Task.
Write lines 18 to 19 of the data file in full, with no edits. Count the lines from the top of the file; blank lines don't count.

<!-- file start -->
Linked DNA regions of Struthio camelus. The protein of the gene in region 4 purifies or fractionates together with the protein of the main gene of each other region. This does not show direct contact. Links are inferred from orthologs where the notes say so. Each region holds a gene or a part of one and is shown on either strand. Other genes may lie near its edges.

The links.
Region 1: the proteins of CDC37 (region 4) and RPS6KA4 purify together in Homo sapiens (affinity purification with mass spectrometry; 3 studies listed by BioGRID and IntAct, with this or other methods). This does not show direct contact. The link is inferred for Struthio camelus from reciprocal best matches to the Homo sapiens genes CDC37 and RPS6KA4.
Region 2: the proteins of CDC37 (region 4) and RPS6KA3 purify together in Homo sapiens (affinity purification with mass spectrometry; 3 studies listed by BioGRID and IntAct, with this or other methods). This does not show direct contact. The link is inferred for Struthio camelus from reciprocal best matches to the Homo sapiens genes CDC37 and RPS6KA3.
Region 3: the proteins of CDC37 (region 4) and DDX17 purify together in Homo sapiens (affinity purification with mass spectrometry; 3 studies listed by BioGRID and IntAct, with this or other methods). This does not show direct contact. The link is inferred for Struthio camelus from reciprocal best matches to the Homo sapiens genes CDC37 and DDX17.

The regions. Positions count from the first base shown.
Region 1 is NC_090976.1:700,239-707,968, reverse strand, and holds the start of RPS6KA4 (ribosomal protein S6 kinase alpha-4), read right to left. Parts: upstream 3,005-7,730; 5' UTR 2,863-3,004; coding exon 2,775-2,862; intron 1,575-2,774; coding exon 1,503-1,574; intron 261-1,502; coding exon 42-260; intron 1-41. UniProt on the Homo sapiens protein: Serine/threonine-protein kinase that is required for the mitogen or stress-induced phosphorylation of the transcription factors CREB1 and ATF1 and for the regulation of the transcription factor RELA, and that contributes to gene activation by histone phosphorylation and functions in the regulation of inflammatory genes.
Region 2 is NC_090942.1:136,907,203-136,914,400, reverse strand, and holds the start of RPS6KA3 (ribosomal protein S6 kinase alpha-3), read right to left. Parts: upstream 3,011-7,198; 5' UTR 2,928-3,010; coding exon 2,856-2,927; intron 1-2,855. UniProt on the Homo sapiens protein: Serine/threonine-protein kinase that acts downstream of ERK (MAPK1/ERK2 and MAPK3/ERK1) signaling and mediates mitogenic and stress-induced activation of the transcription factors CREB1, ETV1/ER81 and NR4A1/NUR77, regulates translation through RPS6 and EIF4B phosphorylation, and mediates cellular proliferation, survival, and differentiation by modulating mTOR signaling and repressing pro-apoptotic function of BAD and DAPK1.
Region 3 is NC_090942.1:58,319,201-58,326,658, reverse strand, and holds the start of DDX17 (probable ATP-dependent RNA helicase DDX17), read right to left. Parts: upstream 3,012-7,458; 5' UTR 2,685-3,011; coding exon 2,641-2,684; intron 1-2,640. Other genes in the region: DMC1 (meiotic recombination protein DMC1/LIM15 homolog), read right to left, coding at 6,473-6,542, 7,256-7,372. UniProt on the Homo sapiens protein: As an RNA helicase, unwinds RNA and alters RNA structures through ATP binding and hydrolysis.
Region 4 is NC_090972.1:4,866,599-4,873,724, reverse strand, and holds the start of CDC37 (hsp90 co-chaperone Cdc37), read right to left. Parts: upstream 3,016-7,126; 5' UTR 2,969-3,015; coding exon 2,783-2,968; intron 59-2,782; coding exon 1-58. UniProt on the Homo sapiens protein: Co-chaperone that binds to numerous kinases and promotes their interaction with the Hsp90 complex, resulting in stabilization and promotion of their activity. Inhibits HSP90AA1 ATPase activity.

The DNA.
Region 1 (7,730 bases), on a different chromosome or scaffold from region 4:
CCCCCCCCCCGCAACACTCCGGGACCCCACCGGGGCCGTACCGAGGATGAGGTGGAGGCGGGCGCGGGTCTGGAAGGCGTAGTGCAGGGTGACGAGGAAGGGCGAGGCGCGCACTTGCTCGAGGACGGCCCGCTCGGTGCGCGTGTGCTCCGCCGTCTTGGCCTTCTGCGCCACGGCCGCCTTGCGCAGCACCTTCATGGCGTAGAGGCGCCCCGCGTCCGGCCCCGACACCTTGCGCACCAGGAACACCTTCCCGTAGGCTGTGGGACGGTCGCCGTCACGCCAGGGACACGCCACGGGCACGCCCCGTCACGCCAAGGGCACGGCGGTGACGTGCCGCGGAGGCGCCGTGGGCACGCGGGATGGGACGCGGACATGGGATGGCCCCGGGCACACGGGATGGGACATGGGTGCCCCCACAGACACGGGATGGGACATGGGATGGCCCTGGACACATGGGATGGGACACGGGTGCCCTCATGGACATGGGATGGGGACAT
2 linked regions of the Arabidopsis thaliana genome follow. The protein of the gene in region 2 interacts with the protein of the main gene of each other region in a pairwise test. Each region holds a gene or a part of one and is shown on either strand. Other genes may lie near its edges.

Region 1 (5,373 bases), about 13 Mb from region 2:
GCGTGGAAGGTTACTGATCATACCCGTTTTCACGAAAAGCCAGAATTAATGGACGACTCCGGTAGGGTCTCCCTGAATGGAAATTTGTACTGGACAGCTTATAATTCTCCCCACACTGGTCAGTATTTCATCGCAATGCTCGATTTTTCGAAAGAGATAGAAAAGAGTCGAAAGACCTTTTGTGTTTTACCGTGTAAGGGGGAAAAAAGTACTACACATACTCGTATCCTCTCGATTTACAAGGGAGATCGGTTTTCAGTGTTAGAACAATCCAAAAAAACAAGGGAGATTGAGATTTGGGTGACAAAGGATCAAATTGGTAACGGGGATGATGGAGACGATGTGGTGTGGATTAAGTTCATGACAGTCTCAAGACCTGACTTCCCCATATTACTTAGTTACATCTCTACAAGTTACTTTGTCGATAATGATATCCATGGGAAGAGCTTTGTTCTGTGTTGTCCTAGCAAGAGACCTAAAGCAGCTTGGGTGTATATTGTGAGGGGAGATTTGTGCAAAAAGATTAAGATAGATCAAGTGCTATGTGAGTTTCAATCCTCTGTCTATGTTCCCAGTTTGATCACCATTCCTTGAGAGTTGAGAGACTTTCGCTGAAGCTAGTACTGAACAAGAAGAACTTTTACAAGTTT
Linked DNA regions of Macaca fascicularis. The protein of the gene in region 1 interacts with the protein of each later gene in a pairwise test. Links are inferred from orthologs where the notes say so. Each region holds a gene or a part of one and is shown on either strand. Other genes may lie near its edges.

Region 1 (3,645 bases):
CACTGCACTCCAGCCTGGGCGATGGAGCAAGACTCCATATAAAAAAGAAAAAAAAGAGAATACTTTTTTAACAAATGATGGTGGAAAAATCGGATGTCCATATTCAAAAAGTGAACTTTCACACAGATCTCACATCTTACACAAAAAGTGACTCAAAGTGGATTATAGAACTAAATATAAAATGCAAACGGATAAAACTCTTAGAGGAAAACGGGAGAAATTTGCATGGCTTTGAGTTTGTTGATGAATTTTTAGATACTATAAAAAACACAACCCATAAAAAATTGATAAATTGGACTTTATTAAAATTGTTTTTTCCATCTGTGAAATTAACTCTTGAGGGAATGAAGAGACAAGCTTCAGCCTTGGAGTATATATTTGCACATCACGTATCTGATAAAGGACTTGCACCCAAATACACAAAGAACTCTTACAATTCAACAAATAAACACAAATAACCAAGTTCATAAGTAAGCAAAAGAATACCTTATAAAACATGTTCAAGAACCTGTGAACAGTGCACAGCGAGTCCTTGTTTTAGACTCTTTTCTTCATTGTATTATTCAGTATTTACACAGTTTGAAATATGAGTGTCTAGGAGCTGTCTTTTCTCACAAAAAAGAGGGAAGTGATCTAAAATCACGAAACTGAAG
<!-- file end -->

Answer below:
Region 1 (3,645 bases):
CACTGCACTCCAGCCTGGGCGATGGAGCAAGACTCCATATAAAAAAGAAAAAAAAGAGAATACTTTTTTAACAAATGATGGTGGAAAAATCGGATGTCCATATTCAAAAAGTGAACTTTCACACAGATCTCACATCTTACACAAAAAGTGACTCAAAGTGGATTATAGAACTAAATATAAAATGCAAACGGATAAAACTCTTAGAGGAAAACGGGAGAAATTTGCATGGCTTTGAGTTTGTTGATGAATTTTTAGATACTATAAAAAACACAACCCATAAAAAATTGATAAATTGGACTTTATTAAAATTGTTTTTTCCATCTGTGAAATTAACTCTTGAGGGAATGAAGAGACAAGCTTCAGCCTTGGAGTATATATTTGCACATCACGTATCTGATAAAGGACTTGCACCCAAATACACAAAGAACTCTTACAATTCAACAAATAAACACAAATAACCAAGTTCATAAGTAAGCAAAAGAATACCTTATAAAACATGTTCAAGAACCTGTGAACAGTGCACAGCGAGTCCTTGTTTTAGACTCTTTTCTTCATTGTATTATTCAGTATTTACACAGTTTGAAATATGAGTGTCTAGGAGCTGTCTTTTCTCACAAAAAAGAGGGAAGTGATCTAAAATCACGAAACTGAAG